Fourier Analysis is a mathematical tool which can do a number of things: separate out signals from noise; help identify patterns or trends in data; filter out all unwanted data and focus on a single signal; use approximations to make generalizations; make approximations of real world signals (think electronic music); combine harmonics to get a stronger signal. That's what I'll be trying to do here!! Won't you join me with your comments?

Thursday, July 12, 2007

"Where Do I Belong?"

I knew it was coming, but the question I have dreaded is now here...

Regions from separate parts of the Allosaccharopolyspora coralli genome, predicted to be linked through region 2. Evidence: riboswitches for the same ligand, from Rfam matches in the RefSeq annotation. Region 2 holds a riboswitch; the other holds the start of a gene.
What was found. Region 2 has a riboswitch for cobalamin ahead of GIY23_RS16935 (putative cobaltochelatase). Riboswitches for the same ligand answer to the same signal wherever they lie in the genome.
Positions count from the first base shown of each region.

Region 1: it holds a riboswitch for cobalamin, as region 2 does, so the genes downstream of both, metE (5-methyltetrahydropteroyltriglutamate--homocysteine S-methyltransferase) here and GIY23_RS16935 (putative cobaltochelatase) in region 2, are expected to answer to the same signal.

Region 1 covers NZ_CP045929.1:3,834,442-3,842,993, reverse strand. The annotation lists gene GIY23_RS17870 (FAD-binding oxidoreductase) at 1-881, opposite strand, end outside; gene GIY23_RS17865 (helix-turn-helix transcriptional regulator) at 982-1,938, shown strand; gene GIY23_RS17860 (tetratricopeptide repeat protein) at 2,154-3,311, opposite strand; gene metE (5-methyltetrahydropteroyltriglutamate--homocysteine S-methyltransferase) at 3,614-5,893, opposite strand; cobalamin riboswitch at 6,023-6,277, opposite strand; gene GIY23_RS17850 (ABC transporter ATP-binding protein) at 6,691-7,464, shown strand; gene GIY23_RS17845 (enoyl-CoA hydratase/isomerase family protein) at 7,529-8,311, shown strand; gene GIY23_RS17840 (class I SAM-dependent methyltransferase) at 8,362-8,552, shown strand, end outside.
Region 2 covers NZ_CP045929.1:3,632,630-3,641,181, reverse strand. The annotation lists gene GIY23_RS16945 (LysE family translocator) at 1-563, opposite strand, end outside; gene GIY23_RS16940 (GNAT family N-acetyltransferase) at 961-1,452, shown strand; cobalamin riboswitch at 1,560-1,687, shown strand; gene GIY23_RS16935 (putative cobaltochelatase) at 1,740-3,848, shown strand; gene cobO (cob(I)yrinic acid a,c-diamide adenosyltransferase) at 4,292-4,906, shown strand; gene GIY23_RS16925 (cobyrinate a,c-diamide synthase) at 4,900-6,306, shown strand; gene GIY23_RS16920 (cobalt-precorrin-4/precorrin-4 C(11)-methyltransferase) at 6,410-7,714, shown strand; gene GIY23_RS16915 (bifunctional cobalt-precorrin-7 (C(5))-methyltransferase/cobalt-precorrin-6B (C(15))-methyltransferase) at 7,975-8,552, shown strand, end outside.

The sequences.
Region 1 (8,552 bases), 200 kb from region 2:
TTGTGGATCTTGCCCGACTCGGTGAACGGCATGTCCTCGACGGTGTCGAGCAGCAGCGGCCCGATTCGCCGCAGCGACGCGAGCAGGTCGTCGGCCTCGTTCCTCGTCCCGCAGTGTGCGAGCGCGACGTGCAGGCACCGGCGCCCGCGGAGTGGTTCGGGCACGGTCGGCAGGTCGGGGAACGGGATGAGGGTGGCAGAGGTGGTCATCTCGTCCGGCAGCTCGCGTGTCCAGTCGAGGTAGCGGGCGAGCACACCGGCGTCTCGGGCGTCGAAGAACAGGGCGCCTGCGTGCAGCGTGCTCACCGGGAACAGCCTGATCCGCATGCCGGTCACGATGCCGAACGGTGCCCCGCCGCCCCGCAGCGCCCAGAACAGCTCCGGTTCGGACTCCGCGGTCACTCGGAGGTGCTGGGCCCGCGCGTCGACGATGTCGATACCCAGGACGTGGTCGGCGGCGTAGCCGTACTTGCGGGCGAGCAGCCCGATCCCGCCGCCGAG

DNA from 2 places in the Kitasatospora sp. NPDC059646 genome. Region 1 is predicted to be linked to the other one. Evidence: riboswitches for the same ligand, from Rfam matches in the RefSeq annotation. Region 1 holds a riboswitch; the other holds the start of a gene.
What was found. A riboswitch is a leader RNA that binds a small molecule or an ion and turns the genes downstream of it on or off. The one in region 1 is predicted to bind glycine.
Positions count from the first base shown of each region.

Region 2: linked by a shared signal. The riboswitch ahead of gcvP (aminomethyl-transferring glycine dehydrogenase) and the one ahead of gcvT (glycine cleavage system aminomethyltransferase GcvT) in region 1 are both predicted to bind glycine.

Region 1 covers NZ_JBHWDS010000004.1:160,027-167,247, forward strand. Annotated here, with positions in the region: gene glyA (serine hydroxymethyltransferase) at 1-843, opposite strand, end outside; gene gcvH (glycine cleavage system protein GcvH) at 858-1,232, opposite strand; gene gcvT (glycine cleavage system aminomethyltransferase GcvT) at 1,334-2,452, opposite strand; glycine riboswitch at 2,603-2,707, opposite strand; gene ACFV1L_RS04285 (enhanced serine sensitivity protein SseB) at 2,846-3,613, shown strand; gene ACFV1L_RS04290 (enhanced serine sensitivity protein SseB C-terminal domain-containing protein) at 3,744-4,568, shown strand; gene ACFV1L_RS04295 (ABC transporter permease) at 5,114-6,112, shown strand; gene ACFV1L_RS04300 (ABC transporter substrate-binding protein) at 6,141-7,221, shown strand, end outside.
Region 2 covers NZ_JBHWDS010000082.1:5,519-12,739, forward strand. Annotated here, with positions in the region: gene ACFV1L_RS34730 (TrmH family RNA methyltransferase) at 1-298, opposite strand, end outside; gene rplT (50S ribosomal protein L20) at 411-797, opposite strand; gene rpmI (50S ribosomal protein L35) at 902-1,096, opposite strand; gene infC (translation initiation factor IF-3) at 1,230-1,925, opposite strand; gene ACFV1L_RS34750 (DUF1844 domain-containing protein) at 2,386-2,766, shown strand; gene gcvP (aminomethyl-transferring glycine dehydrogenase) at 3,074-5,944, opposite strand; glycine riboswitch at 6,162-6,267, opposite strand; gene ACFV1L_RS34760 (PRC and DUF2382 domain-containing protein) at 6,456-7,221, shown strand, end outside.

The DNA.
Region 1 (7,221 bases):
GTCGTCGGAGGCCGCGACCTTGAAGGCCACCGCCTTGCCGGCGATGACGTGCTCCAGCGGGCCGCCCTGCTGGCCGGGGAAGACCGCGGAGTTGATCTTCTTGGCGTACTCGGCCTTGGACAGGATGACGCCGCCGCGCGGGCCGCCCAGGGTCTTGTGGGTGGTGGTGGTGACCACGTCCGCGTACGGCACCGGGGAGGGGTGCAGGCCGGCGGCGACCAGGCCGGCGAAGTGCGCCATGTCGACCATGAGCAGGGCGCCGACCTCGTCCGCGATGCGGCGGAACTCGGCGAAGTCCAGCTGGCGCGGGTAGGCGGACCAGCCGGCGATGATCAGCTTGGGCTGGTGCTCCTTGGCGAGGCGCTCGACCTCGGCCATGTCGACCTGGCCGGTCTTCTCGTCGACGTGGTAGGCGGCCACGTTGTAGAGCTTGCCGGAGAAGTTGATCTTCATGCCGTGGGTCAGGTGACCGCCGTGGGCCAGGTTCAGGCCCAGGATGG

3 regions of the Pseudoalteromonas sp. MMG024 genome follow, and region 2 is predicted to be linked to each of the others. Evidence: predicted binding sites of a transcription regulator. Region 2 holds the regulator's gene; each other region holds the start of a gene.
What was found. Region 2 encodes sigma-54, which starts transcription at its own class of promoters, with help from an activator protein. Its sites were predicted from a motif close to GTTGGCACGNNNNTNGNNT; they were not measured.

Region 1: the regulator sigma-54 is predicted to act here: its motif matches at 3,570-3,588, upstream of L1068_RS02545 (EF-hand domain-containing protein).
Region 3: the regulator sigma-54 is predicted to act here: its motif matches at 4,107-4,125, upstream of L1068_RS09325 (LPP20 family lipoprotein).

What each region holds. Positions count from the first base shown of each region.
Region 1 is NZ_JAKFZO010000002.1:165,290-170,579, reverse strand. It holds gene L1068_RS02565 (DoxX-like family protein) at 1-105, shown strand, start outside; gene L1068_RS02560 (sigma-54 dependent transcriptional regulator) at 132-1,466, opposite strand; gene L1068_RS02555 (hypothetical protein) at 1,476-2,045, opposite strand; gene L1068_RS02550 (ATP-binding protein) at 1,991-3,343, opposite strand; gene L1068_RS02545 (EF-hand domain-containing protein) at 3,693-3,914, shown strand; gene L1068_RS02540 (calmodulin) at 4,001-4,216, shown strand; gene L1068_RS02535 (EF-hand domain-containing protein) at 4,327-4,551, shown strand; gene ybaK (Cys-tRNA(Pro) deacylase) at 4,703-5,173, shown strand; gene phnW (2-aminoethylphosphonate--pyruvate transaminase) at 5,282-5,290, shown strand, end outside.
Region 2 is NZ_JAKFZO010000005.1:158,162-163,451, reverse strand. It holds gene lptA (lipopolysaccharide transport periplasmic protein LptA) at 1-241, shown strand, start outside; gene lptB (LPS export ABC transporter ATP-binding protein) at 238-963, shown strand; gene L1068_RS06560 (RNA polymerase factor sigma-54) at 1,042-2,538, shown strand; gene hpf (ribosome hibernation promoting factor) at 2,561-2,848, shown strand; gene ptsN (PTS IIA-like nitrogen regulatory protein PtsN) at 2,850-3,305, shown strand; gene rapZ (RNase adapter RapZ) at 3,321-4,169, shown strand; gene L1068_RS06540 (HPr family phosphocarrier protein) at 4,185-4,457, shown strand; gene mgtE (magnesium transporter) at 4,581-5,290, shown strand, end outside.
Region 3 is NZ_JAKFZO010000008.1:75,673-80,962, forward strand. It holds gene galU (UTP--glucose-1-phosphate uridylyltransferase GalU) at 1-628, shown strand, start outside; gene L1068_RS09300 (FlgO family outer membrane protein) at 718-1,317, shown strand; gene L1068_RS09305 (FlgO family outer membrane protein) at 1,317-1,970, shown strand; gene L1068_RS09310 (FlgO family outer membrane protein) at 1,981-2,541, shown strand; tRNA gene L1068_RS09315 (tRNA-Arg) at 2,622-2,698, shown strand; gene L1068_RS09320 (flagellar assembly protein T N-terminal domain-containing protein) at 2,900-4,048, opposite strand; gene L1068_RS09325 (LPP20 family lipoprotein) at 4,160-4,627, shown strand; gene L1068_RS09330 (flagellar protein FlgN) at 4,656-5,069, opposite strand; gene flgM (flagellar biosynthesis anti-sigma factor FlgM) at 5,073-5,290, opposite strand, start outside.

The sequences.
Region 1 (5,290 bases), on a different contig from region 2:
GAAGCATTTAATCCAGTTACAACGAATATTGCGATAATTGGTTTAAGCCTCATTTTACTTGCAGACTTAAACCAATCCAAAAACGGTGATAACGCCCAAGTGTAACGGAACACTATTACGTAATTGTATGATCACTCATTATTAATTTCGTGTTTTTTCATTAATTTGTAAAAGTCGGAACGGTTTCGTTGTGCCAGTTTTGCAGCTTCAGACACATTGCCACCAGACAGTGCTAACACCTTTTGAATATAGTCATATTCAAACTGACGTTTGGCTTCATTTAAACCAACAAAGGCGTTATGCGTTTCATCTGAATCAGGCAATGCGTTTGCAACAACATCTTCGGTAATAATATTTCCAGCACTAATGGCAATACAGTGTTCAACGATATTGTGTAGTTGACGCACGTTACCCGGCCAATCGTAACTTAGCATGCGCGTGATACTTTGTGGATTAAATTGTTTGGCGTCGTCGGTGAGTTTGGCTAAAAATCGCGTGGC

I knew when I had children that this might be an issue. I knew in raising them to be "children of the world" that this would come up. I had hoped I would have an answer by now, but I don't. My oldest daughter (12 in October) has now hit the age where she needs to "belong". I am American. My husband, with an Italian last name, is 1/4 Italian, 3/4 German, but was raised in Germany and doesn't speak Italian. When his Dad was a young man in Nazi Germany, it was not good to be "different", so he stopped speaking Italian, cultivated a neutral German accent, and has never spoken Italian in front of his children. Our daughters were born in the Netherlands and their early school years at the creche (Dutch day-care/ nursery school) and first years at primary were all in Dutch. They have a number of Dutch friends and participate in sports and after-school activities that are all in Dutch.